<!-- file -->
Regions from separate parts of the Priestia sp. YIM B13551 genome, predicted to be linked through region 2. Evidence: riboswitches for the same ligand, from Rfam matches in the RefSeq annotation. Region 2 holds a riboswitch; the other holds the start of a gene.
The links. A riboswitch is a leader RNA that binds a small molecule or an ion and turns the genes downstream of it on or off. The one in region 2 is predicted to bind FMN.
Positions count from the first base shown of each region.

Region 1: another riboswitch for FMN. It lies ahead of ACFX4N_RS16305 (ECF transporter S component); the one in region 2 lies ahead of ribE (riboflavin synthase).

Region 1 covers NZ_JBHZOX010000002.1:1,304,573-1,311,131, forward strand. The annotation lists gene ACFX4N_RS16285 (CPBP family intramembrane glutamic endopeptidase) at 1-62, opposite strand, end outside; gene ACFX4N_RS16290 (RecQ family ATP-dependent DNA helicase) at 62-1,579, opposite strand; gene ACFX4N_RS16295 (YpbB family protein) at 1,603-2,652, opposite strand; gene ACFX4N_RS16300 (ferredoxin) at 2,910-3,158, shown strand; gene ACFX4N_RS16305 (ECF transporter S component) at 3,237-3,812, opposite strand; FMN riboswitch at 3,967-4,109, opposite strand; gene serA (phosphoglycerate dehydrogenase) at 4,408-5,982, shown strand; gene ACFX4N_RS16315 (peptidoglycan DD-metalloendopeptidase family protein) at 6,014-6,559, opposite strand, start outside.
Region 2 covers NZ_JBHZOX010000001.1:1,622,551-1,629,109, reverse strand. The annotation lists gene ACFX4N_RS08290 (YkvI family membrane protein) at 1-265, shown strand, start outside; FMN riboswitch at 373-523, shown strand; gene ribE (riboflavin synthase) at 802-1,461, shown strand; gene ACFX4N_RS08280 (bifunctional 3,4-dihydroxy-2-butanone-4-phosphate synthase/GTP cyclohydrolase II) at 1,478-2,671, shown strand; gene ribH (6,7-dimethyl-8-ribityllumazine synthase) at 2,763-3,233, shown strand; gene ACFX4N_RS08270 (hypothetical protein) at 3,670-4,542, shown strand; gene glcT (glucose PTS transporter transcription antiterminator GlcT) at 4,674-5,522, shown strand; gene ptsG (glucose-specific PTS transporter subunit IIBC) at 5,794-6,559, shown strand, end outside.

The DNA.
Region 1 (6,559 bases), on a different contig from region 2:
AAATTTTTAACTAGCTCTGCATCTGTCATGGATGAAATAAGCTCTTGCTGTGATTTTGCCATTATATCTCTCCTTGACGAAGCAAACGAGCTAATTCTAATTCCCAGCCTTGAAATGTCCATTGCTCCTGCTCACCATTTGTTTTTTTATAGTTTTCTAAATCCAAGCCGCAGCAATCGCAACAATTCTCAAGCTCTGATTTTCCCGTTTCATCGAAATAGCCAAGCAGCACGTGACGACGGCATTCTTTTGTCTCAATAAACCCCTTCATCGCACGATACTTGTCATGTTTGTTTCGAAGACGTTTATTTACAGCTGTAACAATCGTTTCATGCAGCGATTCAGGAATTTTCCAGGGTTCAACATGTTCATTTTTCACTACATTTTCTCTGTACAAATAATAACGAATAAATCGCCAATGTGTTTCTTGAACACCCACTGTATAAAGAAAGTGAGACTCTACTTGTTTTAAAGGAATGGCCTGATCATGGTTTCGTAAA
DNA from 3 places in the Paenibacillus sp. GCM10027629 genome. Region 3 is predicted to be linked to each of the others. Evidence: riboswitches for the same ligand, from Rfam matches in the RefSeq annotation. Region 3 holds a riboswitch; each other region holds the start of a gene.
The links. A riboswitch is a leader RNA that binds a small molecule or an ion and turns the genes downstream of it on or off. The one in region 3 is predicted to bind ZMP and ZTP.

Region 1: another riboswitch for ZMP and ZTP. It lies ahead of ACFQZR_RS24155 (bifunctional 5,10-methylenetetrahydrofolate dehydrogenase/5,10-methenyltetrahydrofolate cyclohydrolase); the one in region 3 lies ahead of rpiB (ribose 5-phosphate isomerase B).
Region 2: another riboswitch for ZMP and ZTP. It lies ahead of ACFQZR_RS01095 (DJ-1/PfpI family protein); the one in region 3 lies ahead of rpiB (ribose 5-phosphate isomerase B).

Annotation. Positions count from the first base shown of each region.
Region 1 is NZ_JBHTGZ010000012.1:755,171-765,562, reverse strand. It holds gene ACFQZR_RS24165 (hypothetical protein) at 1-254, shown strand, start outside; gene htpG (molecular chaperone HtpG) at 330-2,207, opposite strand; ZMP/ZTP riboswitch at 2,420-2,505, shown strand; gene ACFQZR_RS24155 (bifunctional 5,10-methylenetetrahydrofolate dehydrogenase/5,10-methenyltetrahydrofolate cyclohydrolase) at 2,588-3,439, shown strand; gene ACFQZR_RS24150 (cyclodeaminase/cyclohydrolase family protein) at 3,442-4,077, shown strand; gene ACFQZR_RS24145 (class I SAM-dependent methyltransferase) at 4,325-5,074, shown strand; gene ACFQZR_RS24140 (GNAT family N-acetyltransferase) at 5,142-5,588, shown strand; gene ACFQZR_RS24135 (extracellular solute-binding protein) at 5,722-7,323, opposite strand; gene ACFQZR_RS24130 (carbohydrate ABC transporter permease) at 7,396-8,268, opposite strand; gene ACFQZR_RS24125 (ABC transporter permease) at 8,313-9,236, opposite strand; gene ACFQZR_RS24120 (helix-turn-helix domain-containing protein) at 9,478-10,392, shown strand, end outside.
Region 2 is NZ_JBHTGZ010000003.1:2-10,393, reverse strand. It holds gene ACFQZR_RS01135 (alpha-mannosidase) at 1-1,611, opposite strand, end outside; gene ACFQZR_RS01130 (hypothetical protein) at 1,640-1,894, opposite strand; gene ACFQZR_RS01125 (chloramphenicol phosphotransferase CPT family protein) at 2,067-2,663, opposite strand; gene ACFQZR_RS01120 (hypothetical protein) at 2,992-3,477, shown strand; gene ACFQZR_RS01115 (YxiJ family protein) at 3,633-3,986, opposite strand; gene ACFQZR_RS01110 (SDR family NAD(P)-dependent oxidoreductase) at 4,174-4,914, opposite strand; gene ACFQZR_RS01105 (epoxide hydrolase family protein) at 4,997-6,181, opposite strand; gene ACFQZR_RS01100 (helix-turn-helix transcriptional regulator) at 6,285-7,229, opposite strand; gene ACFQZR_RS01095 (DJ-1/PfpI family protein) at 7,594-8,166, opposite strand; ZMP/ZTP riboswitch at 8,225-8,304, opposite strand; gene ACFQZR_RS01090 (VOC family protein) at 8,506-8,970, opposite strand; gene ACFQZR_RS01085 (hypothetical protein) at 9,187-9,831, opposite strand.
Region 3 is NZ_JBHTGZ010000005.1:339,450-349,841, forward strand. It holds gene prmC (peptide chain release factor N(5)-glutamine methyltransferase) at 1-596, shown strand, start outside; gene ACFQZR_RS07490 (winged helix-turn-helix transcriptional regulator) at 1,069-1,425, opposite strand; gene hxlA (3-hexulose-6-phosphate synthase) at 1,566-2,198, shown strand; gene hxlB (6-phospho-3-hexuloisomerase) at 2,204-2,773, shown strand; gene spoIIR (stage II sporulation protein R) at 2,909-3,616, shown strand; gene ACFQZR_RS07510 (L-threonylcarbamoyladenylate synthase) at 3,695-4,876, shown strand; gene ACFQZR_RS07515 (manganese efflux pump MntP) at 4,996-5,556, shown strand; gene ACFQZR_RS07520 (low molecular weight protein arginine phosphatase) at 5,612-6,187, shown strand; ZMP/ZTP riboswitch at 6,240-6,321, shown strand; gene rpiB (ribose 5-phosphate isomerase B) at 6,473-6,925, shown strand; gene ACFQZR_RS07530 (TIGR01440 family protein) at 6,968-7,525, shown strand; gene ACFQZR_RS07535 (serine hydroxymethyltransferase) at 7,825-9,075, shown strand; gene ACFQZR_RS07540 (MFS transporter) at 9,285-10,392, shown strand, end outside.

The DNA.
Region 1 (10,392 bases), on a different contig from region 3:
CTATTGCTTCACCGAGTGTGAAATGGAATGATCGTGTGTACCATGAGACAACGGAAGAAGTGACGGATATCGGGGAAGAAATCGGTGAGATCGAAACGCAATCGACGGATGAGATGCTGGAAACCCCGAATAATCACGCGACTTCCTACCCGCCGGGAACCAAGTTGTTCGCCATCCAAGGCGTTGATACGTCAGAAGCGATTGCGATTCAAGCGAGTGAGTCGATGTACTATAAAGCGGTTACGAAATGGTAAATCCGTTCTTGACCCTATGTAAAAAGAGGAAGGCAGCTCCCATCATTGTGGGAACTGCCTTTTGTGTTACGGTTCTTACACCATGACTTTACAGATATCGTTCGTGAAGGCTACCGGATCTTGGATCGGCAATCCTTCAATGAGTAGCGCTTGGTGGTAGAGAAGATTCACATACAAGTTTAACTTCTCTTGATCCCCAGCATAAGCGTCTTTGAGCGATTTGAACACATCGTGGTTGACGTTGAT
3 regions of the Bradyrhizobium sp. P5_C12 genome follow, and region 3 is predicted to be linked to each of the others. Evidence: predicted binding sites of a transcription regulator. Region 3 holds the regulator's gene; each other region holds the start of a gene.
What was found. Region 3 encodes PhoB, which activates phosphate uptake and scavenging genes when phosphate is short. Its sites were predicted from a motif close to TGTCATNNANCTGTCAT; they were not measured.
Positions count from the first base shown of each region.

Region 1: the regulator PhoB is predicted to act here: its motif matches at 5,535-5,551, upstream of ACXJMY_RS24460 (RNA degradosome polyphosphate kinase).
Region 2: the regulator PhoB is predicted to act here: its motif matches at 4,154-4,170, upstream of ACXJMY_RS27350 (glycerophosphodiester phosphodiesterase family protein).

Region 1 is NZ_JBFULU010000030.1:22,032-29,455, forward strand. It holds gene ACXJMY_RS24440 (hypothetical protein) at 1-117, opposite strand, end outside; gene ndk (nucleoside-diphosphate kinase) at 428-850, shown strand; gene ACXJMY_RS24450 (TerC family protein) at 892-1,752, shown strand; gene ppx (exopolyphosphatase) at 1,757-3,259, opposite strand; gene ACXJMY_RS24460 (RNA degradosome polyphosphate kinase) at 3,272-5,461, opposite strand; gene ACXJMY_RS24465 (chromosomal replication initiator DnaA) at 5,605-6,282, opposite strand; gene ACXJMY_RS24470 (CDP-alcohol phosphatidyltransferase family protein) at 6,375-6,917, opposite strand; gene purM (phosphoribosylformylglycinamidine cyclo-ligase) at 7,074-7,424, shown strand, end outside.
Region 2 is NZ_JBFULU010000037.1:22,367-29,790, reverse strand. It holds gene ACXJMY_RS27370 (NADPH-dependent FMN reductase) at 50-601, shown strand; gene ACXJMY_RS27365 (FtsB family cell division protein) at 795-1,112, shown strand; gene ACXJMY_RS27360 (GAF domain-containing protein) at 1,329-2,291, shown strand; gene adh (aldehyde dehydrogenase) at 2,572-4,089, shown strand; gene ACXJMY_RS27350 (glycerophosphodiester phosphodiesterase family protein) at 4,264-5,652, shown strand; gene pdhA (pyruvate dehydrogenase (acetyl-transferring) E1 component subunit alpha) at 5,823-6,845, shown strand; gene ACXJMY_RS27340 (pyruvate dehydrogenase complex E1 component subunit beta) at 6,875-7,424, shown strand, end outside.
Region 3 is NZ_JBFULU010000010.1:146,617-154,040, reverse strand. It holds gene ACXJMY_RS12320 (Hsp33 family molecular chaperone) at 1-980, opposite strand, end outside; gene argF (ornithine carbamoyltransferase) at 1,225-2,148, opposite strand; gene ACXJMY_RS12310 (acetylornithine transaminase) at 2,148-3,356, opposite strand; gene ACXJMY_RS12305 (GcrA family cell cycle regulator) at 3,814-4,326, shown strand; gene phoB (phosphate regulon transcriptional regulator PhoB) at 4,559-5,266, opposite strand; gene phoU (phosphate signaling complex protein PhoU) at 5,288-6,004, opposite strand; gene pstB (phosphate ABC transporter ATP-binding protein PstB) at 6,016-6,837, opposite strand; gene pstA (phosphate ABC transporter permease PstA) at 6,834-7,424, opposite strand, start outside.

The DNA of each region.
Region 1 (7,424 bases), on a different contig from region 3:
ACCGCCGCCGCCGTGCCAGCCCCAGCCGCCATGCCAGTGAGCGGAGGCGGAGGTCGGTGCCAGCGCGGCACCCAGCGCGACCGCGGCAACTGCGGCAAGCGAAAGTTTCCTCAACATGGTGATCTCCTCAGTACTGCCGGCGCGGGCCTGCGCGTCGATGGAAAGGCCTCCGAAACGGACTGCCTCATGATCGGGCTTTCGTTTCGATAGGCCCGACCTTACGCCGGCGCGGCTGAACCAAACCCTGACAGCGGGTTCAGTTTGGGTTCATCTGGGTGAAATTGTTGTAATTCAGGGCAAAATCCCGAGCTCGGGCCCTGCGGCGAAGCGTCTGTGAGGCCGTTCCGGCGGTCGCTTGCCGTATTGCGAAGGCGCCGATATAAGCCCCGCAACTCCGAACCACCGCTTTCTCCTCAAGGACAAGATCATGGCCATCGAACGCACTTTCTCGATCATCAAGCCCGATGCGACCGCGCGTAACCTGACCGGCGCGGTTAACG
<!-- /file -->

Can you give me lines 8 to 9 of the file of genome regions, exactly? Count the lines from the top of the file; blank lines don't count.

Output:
Region 1 (6,559 bases), on a different contig from region 2:
AAATTTTTAACTAGCTCTGCATCTGTCATGGATGAAATAAGCTCTTGCTGTGATTTTGCCATTATATCTCTCCTTGACGAAGCAAACGAGCTAATTCTAATTCCCAGCCTTGAAATGTCCATTGCTCCTGCTCACCATTTGTTTTTTTATAGTTTTCTAAATCCAAGCCGCAGCAATCGCAACAATTCTCAAGCTCTGATTTTCCCGTTTCATCGAAATAGCCAAGCAGCACGTGACGACGGCATTCTTTTGTCTCAATAAACCCCTTCATCGCACGATACTTGTCATGTTTGTTTCGAAGACGTTTATTTACAGCTGTAACAATCGTTTCATGCAGCGATTCAGGAATTTTCCAGGGTTCAACATGTTCATTTTTCACTACATTTTCTCTGTACAAATAATAACGAATAAATCGCCAATGTGTTTCTTGAACACCCACTGTATAAAGAAAGTGAGACTCTACTTGTTTTAAAGGAATGGCCTGATCATGGTTTCGTAAA